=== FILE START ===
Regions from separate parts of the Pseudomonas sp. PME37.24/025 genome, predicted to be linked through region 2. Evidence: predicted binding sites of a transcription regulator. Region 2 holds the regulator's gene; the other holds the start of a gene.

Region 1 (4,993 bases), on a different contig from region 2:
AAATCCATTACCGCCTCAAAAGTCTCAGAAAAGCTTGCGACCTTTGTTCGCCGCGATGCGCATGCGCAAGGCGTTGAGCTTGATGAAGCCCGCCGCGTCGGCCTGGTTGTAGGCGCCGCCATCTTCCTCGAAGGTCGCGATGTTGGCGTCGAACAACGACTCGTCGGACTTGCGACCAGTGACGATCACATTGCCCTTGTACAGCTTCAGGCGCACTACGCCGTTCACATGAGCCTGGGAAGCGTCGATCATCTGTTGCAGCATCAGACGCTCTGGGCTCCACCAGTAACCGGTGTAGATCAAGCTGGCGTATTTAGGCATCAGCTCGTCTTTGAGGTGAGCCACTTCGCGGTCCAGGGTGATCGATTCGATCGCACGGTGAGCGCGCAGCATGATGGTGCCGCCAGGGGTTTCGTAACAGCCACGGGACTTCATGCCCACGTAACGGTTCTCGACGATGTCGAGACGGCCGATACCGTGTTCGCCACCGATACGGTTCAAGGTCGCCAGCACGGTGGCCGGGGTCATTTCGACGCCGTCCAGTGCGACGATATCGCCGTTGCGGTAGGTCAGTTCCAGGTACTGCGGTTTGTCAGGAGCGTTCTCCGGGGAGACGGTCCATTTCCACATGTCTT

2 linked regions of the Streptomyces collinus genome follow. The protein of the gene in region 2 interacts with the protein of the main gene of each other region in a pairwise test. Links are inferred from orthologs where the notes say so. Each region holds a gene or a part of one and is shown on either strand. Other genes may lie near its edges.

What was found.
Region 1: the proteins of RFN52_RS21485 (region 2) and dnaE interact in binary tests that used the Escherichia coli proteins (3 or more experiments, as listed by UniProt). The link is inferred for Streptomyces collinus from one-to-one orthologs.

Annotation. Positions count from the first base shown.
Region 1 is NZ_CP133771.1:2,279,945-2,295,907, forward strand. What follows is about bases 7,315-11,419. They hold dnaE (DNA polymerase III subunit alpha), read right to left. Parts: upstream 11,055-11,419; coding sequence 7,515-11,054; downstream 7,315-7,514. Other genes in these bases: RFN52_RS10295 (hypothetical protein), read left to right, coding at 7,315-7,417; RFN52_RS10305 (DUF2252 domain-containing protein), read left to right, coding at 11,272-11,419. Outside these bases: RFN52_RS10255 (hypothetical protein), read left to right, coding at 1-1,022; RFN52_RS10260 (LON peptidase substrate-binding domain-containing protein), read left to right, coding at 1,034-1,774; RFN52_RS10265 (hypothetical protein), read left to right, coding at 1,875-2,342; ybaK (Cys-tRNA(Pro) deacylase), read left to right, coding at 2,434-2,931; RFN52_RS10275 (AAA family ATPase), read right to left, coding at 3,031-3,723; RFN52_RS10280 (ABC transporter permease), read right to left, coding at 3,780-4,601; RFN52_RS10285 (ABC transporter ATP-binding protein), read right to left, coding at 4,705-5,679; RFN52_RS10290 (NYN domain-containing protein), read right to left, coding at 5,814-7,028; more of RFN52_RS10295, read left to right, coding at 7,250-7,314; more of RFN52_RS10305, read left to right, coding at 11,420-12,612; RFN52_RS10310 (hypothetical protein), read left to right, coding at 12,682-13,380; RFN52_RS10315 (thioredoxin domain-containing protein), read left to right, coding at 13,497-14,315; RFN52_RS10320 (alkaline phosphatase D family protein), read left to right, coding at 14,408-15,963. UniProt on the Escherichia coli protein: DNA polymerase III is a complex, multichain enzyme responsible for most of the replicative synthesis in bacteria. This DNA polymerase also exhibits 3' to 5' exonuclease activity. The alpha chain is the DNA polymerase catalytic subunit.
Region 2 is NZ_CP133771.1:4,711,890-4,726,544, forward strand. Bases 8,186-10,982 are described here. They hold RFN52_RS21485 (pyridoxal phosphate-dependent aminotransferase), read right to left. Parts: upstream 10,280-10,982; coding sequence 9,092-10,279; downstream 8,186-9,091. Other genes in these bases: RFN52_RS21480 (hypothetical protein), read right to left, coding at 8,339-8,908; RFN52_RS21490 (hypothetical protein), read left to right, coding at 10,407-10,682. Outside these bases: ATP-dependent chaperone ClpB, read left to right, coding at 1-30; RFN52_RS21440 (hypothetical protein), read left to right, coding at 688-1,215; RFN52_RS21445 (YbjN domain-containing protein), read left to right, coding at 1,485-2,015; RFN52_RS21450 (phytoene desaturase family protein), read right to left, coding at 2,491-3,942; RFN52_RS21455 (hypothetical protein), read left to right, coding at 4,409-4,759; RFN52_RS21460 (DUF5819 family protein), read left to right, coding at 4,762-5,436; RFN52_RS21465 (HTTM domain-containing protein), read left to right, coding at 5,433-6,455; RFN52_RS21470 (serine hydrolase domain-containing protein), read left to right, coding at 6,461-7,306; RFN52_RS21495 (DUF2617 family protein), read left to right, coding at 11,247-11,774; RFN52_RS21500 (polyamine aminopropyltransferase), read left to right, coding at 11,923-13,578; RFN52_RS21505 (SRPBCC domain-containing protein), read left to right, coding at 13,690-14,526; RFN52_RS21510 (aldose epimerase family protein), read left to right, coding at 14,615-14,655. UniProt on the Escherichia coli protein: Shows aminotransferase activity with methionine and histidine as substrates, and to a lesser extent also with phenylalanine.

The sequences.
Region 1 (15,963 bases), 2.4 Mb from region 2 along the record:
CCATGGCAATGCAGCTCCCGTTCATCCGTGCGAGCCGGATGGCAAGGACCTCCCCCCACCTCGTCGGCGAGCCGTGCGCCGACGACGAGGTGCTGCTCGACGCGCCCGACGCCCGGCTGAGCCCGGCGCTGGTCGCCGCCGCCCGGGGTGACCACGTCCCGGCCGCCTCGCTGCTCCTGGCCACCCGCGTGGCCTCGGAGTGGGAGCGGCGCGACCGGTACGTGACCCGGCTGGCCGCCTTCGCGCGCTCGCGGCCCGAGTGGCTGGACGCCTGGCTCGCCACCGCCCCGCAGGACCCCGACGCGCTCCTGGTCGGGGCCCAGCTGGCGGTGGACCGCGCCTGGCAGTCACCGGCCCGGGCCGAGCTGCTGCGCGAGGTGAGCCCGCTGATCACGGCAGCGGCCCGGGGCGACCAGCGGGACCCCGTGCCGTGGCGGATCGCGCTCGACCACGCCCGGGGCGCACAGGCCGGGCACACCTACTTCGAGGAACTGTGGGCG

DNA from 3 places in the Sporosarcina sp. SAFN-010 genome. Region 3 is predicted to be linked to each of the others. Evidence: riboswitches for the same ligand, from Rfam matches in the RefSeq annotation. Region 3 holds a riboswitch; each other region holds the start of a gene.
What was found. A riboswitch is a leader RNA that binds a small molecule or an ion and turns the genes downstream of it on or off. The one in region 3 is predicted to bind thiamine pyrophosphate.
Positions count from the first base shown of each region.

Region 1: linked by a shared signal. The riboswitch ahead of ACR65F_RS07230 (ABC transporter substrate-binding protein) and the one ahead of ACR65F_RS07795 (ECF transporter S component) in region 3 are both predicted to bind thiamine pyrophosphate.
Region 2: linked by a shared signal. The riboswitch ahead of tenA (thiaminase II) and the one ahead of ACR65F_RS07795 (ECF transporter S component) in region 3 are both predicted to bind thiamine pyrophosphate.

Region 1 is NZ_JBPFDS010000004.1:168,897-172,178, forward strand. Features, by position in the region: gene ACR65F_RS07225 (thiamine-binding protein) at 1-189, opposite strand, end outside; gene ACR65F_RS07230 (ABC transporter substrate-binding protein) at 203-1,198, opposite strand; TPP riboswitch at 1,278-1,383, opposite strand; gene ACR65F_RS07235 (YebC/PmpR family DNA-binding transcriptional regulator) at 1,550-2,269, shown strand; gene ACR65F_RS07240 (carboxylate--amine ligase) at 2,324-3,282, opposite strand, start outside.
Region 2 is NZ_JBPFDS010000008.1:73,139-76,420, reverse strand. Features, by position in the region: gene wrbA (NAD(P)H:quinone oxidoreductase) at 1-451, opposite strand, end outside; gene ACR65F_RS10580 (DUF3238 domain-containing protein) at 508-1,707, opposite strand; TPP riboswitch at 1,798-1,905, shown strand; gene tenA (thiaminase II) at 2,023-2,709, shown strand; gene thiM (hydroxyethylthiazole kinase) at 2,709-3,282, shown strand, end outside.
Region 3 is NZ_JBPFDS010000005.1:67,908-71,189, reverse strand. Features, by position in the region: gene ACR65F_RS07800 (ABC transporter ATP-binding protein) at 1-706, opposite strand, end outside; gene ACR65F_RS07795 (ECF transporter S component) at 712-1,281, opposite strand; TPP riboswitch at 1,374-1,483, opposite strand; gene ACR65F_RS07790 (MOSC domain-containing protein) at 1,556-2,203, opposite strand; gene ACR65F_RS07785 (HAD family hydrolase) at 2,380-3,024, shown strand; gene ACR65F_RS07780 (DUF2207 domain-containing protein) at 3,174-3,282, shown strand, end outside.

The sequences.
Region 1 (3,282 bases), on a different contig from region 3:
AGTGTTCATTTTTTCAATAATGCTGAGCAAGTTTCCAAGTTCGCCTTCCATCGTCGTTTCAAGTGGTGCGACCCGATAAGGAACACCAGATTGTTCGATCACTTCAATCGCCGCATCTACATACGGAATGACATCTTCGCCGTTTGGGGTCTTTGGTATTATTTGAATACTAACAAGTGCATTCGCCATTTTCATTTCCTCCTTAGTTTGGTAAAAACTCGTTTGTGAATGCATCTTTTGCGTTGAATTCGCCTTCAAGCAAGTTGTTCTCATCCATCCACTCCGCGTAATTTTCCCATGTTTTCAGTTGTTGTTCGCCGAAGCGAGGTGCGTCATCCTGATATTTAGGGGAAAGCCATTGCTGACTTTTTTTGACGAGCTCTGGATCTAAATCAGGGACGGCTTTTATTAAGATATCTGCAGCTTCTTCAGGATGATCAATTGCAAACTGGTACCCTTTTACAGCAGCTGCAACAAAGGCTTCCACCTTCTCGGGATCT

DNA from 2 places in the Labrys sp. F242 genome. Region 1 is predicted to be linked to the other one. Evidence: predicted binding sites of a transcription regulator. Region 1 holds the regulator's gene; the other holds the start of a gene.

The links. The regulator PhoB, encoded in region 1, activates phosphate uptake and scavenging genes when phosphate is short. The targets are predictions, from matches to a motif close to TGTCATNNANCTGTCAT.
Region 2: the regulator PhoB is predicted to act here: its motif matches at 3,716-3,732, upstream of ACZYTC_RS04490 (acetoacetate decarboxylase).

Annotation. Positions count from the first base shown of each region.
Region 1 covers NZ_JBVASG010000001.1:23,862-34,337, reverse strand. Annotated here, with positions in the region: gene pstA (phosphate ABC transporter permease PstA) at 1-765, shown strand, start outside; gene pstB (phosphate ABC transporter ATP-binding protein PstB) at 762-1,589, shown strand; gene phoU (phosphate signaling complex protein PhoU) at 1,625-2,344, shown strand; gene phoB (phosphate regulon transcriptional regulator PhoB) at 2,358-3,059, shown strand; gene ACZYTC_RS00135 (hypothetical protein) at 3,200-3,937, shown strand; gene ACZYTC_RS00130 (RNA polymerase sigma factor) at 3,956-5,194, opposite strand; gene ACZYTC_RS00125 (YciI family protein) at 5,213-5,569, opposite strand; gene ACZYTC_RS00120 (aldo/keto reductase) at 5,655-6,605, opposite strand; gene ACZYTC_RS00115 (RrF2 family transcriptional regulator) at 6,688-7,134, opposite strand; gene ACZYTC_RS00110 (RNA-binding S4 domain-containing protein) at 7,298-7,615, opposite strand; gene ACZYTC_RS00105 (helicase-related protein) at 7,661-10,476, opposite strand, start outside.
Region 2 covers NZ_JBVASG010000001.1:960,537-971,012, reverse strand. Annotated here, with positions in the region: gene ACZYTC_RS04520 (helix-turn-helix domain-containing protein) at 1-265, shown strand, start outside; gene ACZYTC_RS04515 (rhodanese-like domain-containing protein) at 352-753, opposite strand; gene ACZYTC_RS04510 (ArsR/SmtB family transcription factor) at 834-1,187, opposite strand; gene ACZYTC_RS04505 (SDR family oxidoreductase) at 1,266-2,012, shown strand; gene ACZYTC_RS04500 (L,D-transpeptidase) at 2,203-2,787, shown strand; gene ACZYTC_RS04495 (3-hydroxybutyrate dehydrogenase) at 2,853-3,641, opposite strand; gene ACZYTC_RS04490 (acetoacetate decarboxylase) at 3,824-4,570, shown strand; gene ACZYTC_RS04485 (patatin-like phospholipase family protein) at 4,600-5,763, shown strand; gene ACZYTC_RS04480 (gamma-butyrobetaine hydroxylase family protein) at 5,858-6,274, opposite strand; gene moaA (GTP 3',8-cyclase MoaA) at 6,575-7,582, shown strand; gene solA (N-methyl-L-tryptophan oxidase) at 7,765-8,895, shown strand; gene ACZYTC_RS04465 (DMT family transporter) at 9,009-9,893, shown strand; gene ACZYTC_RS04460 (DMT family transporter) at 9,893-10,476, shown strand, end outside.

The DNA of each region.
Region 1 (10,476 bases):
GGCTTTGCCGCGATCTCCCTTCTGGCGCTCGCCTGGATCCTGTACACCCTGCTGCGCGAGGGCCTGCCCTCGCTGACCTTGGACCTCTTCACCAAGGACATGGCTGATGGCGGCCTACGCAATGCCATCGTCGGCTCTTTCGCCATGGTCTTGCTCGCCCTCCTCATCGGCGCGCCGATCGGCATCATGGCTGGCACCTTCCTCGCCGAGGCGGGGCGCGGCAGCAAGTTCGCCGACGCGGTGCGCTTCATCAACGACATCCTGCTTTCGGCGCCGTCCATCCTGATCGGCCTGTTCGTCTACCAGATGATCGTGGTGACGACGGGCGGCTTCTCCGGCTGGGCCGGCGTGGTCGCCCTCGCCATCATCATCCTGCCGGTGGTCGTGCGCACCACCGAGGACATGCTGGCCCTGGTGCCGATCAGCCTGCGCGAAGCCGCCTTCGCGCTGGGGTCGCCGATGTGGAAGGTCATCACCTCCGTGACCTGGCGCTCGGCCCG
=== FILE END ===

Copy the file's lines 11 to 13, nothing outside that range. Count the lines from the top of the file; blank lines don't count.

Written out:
Region 1 (15,963 bases), 2.4 Mb from region 2 along the record:
CCATGGCAATGCAGCTCCCGTTCATCCGTGCGAGCCGGATGGCAAGGACCTCCCCCCACCTCGTCGGCGAGCCGTGCGCCGACGACGAGGTGCTGCTCGACGCGCCCGACGCCCGGCTGAGCCCGGCGCTGGTCGCCGCCGCCCGGGGTGACCACGTCCCGGCCGCCTCGCTGCTCCTGGCCACCCGCGTGGCCTCGGAGTGGGAGCGGCGCGACCGGTACGTGACCCGGCTGGCCGCCTTCGCGCGCTCGCGGCCCGAGTGGCTGGACGCCTGGCTCGCCACCGCCCCGCAGGACCCCGACGCGCTCCTGGTCGGGGCCCAGCTGGCGGTGGACCGCGCCTGGCAGTCACCGGCCCGGGCCGAGCTGCTGCGCGAGGTGAGCCCGCTGATCACGGCAGCGGCCCGGGGCGACCAGCGGGACCCCGTGCCGTGGCGGATCGCGCTCGACCACGCCCGGGGCGCACAGGCCGGGCACACCTACTTCGAGGAACTGTGGGCG

DNA from 3 places in the Sporosarcina sp. SAFN-010 genome. Region 3 is predicted to be linked to each of the others. Evidence: riboswitches for the same ligand, from Rfam matches in the RefSeq annotation. Region 3 holds a riboswitch; each other region holds the start of a gene.